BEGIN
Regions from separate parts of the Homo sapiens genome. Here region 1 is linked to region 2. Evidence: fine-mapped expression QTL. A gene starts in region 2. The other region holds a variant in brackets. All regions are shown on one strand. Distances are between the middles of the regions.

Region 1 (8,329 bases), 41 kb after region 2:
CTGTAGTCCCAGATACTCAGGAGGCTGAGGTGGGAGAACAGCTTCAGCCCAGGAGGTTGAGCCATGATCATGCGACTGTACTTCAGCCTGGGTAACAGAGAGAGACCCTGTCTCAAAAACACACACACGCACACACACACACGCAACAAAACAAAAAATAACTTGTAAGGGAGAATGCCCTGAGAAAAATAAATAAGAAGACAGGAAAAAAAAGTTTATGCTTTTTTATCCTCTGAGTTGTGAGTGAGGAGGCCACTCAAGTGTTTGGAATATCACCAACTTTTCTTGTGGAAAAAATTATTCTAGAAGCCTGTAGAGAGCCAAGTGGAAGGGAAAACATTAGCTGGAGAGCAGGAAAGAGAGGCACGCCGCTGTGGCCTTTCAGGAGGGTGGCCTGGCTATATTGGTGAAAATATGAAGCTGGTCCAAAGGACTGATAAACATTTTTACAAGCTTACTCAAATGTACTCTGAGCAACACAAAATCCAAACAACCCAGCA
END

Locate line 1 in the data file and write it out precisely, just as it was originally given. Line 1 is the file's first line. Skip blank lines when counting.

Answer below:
Regions from separate parts of the Homo sapiens genome. Here region 1 is linked to region 2. Evidence: fine-mapped expression QTL. A gene starts in region 2. The other region holds a variant in brackets. All regions are shown on one strand. Distances are between the middles of the regions.